x Abu Dhabi, UAE Friday 21 July 2017

DP World backs winner in London port

The UK's biggest ports project in a generation appeares to have paid off for the logistics operator.

DP world looks to have made a solid investment in London Gateway with full demand for the port facilities prior to development.
DP world looks to have made a solid investment in London Gateway with full demand for the port facilities prior to development.

DP World's £1.5 billion (Dh9.66bn) bet on the London Gateway, the UK's biggest ports project in a generation, has appeared to pay off with all of its slots for shipping companies sold off a full three years before the port is even set to open. The Dubai-based global ports operator has signed agreements with five major shipping lines to serve the first two phases of its London Gateway project, according to Michael Moore, the senior vice president of commercial operations at DP World.

That leaves just one additional slot available for shipping firms when phase three opens around 2015, DP World said. The early signs of success must come as a relief for the world's number four ports operator, which has invested roughly one quarter of its committed foreign development funds into the London Gateway. One reason for its heavy investment into the new port, which is being built on the Thames River in Essex, some 50km from central London, is its expected big impact on UK shipping.

The first phase comes online in 2012, just in time to handle the additional demand generated by the London Olympics. Port capacity is at an all-time high. Major ports such as Southhampton and Felixstowe have never been busier, forcing secondary ports such as Tilbury, halfway up the Thames River to London, to pick up the slack. With local ports straining to handle the demand for imported goods, some shipping lines have even been unloading their larger vessels in Europe and making the last leg of the voyage to Europe on smaller feeder ships, DP World officials said.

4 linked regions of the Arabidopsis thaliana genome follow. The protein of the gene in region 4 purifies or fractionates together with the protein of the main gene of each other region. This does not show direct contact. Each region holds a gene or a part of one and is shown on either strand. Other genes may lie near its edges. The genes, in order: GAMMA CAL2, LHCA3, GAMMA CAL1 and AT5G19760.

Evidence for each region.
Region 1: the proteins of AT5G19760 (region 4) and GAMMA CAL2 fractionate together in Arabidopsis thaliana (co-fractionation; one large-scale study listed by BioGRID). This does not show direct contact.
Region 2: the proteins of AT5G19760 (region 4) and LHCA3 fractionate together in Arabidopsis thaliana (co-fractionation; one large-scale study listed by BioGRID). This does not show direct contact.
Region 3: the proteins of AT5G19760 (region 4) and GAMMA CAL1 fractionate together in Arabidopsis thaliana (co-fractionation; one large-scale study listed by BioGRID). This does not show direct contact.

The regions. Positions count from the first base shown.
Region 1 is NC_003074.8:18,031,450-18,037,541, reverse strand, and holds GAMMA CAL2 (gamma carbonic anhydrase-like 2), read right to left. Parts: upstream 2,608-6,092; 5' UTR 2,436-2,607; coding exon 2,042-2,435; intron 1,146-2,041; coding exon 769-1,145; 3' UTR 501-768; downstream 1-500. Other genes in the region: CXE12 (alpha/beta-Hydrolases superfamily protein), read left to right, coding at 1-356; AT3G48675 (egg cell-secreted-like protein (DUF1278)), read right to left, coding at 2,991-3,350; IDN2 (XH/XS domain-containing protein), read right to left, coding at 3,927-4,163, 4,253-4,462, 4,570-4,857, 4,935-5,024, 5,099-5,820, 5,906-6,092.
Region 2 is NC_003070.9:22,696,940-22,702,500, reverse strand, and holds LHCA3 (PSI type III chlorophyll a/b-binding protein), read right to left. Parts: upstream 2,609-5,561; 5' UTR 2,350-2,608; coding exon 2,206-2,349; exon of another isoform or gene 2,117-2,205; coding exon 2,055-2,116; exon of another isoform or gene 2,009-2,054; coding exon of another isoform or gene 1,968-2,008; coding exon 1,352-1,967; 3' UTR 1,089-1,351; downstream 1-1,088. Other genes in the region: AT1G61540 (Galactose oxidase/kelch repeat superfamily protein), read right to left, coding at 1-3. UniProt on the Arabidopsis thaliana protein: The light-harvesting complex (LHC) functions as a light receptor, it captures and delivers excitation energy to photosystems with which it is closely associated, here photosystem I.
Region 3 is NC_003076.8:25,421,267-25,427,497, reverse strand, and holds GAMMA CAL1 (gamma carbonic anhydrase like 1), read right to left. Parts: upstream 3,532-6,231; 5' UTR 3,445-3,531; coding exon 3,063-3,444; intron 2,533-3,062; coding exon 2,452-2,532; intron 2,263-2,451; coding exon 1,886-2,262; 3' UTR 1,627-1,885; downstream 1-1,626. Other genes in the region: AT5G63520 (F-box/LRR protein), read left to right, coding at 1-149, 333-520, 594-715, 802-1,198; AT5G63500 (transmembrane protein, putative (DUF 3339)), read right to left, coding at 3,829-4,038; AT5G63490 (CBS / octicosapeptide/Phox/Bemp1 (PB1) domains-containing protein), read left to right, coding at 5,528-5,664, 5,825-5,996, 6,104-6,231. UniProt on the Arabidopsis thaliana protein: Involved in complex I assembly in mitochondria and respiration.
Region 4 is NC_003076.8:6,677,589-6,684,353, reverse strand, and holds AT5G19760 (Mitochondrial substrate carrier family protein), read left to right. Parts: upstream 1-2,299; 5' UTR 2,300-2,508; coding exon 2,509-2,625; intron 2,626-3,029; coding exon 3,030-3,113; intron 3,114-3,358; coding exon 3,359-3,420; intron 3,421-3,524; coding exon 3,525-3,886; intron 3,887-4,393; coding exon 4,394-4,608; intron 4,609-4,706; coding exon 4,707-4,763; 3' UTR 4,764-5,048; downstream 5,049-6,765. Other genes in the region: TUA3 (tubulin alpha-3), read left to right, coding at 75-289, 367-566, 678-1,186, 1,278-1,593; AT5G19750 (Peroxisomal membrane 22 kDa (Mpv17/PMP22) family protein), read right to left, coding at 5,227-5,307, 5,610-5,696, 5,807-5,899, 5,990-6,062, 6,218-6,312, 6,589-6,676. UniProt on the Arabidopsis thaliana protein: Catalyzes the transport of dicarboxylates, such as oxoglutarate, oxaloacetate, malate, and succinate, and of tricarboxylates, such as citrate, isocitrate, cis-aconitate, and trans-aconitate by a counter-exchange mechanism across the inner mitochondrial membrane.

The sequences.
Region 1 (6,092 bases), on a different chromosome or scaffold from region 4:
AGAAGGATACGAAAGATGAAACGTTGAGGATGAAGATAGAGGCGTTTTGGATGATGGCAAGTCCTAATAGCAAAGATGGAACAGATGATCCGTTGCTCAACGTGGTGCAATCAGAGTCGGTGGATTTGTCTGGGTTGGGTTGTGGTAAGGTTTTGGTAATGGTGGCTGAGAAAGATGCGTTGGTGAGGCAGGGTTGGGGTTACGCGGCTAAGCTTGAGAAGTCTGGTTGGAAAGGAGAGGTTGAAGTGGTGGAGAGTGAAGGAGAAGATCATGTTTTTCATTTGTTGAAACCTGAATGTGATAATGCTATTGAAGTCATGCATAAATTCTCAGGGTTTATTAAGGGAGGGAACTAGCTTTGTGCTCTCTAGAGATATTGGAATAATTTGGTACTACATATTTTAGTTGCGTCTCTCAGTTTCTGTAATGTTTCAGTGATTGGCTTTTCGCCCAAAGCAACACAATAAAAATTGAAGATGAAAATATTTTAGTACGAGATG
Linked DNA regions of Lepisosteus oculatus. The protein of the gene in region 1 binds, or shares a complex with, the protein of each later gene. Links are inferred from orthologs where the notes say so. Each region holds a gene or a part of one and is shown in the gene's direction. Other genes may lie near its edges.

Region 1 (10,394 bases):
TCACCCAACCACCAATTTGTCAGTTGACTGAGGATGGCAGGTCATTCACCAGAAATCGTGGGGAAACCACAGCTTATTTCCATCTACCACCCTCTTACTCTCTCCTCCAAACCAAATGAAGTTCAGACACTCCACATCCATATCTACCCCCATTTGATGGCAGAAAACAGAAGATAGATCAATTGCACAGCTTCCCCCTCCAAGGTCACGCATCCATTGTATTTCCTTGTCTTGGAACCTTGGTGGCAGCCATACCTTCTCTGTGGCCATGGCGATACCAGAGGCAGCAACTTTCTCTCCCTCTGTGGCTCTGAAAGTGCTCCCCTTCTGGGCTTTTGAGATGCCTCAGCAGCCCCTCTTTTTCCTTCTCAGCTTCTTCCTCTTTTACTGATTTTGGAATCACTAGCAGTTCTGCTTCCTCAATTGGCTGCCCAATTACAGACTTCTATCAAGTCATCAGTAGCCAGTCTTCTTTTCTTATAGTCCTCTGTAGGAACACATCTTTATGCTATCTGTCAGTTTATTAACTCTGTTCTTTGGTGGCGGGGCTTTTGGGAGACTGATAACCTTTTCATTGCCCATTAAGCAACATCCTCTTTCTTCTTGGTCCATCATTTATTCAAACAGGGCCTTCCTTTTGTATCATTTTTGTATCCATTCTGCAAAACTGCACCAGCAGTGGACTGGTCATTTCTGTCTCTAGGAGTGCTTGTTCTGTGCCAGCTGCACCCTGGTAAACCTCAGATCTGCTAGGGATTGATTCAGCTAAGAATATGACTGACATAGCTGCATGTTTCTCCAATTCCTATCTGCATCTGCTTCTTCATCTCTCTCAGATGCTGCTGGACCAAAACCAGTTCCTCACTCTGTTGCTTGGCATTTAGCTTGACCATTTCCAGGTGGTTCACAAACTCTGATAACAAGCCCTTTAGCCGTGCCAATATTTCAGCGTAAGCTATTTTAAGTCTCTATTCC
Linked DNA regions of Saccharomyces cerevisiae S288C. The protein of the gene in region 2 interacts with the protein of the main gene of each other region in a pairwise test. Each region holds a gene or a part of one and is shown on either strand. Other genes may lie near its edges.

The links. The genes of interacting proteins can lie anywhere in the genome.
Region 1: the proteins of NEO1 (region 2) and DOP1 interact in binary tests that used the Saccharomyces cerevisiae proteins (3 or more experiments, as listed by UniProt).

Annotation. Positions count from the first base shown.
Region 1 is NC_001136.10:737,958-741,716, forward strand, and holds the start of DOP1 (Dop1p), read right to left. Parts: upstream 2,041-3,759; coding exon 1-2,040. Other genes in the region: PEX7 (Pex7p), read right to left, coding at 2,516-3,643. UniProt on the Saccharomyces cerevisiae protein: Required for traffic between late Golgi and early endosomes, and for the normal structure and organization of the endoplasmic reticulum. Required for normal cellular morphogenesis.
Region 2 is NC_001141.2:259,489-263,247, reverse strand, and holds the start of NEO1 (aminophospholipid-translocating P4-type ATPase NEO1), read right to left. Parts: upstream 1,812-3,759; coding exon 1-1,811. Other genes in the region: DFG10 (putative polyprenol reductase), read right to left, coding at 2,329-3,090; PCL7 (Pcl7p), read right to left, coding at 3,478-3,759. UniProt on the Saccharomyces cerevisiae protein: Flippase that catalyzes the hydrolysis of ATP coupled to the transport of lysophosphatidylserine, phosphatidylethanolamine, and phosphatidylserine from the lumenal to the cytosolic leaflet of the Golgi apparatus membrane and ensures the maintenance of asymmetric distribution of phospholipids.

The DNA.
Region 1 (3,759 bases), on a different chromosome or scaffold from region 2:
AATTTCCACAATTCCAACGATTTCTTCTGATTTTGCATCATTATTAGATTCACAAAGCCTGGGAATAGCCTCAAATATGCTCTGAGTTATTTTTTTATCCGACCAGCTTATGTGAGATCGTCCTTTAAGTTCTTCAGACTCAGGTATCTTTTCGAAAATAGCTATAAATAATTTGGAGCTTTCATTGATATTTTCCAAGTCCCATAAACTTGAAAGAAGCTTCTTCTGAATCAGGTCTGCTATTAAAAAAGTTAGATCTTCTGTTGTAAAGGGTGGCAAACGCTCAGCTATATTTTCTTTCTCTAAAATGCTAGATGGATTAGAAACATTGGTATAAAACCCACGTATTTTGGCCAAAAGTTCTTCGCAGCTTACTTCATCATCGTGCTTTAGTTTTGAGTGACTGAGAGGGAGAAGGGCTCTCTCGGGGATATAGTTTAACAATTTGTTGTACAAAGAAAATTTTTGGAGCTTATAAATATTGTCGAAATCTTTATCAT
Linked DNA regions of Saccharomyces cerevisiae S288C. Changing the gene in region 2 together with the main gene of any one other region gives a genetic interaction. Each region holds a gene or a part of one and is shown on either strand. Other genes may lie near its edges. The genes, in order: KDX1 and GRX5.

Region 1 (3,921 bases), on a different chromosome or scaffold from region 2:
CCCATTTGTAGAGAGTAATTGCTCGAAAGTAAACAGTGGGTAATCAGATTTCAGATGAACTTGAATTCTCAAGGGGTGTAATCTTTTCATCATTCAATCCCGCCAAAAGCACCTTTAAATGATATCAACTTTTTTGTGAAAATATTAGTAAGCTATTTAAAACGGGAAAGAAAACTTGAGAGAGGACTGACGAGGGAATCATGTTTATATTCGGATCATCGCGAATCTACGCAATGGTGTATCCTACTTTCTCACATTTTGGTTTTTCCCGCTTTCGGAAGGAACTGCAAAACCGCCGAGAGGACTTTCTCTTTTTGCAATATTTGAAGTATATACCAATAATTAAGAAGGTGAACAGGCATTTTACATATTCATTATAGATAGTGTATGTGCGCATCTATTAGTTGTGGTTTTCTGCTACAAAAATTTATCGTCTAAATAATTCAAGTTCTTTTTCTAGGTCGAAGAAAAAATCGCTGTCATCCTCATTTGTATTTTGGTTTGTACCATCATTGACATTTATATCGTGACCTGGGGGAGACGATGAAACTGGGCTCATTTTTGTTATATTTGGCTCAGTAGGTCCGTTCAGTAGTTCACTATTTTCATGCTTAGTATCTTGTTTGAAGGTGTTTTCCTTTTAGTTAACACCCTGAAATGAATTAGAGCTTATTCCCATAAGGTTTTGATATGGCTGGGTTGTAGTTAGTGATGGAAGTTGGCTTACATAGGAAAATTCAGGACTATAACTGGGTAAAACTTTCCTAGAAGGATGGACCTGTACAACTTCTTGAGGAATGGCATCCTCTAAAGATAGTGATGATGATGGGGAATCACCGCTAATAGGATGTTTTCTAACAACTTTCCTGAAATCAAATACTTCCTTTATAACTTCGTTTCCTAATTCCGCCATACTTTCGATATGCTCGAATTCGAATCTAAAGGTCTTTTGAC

"There is a looming capacity crisis," said Mr Moore, who called the current status quo in the UK, and globally, "utterly unsustainable." While infrastructure projects in the developing world may be hard to get off the ground due to a lack of investor confidence, adding new capacity in Europe and the Americas is often dogged by bureaucratic bottlenecks. The London Gateway project was first proposed more than a decade ago by Peninsular and Oriental Steam Navigation Company, which DP World purchased in 2006.

After taking ownership of the project, DP World finally received clearance to begin construction in May, and in August awarded a London-based construction firm a £400 million contract to build phase one of the project, consisting of three berths and a 1.2 kilometre quayside. When the port project is fully complete sometime between 2018 to 2023, it will be able to handle up to 3.5 million standard-sized containers and also contain a fully integrated logistics park.

The port aims to increase container handling efficiency by 50 per cent compared to existing UK ports. igale@thenational.ae